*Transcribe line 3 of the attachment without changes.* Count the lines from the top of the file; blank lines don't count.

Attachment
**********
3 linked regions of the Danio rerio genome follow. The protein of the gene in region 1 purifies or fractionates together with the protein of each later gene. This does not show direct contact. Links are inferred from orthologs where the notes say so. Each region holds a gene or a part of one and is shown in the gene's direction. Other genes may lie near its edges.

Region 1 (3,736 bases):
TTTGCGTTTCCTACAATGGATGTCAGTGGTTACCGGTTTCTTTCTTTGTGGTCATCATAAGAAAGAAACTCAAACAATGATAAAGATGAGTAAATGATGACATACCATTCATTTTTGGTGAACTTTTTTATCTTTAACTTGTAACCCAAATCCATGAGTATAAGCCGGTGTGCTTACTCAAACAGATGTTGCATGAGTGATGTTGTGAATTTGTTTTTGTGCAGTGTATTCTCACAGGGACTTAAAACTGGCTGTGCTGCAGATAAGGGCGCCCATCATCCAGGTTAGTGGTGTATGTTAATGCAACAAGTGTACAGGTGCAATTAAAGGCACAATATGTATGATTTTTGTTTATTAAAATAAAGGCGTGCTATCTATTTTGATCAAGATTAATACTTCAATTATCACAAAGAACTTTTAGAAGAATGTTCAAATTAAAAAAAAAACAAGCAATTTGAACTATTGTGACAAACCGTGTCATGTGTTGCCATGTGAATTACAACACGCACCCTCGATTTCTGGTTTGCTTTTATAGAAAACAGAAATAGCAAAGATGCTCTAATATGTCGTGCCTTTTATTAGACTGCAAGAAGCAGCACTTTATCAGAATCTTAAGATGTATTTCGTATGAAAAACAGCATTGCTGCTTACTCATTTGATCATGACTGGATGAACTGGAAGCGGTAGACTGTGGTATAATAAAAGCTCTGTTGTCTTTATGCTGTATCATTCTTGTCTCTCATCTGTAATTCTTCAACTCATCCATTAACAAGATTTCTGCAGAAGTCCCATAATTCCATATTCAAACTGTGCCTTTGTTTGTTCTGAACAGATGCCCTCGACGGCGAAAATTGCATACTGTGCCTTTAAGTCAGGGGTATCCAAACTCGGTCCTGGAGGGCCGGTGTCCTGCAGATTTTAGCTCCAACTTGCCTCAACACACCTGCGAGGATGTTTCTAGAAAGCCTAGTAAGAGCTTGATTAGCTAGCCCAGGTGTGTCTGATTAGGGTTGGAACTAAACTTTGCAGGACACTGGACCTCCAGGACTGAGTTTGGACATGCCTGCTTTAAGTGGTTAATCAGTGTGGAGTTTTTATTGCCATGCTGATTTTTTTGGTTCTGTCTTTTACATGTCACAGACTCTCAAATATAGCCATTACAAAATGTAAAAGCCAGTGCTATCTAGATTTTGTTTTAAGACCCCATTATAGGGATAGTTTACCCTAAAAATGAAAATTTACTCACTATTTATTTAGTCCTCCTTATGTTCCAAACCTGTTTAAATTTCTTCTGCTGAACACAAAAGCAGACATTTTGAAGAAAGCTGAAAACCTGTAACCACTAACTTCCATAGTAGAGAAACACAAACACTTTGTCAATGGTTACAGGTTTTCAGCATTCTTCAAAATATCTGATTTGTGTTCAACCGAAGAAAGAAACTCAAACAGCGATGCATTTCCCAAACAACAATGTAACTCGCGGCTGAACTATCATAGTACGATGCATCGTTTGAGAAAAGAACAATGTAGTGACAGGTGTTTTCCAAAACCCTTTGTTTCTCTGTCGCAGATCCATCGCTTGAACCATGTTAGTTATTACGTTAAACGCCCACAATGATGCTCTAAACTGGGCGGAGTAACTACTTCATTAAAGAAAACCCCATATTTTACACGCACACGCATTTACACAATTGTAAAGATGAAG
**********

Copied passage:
TTTGCGTTTCCTACAATGGATGTCAGTGGTTACCGGTTTCTTTCTTTGTGGTCATCATAAGAAAGAAACTCAAACAATGATAAAGATGAGTAAATGATGACATACCATTCATTTTTGGTGAACTTTTTTATCTTTAACTTGTAACCCAAATCCATGAGTATAAGCCGGTGTGCTTACTCAAACAGATGTTGCATGAGTGATGTTGTGAATTTGTTTTTGTGCAGTGTATTCTCACAGGGACTTAAAACTGGCTGTGCTGCAGATAAGGGCGCCCATCATCCAGGTTAGTGGTGTATGTTAATGCAACAAGTGTACAGGTGCAATTAAAGGCACAATATGTATGATTTTTGTTTATTAAAATAAAGGCGTGCTATCTATTTTGATCAAGATTAATACTTCAATTATCACAAAGAACTTTTAGAAGAATGTTCAAATTAAAAAAAAAACAAGCAATTTGAACTATTGTGACAAACCGTGTCATGTGTTGCCATGTGAATTACAACACGCACCCTCGATTTCTGGTTTGCTTTTATAGAAAACAGAAATAGCAAAGATGCTCTAATATGTCGTGCCTTTTATTAGACTGCAAGAAGCAGCACTTTATCAGAATCTTAAGATGTATTTCGTATGAAAAACAGCATTGCTGCTTACTCATTTGATCATGACTGGATGAACTGGAAGCGGTAGACTGTGGTATAATAAAAGCTCTGTTGTCTTTATGCTGTATCATTCTTGTCTCTCATCTGTAATTCTTCAACTCATCCATTAACAAGATTTCTGCAGAAGTCCCATAATTCCATATTCAAACTGTGCCTTTGTTTGTTCTGAACAGATGCCCTCGACGGCGAAAATTGCATACTGTGCCTTTAAGTCAGGGGTATCCAAACTCGGTCCTGGAGGGCCGGTGTCCTGCAGATTTTAGCTCCAACTTGCCTCAACACACCTGCGAGGATGTTTCTAGAAAGCCTAGTAAGAGCTTGATTAGCTAGCCCAGGTGTGTCTGATTAGGGTTGGAACTAAACTTTGCAGGACACTGGACCTCCAGGACTGAGTTTGGACATGCCTGCTTTAAGTGGTTAATCAGTGTGGAGTTTTTATTGCCATGCTGATTTTTTTGGTTCTGTCTTTTACATGTCACAGACTCTCAAATATAGCCATTACAAAATGTAAAAGCCAGTGCTATCTAGATTTTGTTTTAAGACCCCATTATAGGGATAGTTTACCCTAAAAATGAAAATTTACTCACTATTTATTTAGTCCTCCTTATGTTCCAAACCTGTTTAAATTTCTTCTGCTGAACACAAAAGCAGACATTTTGAAGAAAGCTGAAAACCTGTAACCACTAACTTCCATAGTAGAGAAACACAAACACTTTGTCAATGGTTACAGGTTTTCAGCATTCTTCAAAATATCTGATTTGTGTTCAACCGAAGAAAGAAACTCAAACAGCGATGCATTTCCCAAACAACAATGTAACTCGCGGCTGAACTATCATAGTACGATGCATCGTTTGAGAAAAGAACAATGTAGTGACAGGTGTTTTCCAAAACCCTTTGTTTCTCTGTCGCAGATCCATCGCTTGAACCATGTTAGTTATTACGTTAAACGCCCACAATGATGCTCTAAACTGGGCGGAGTAACTACTTCATTAAAGAAAACCCCATATTTTACACGCACACGCATTTACACAATTGTAAAGATGAAG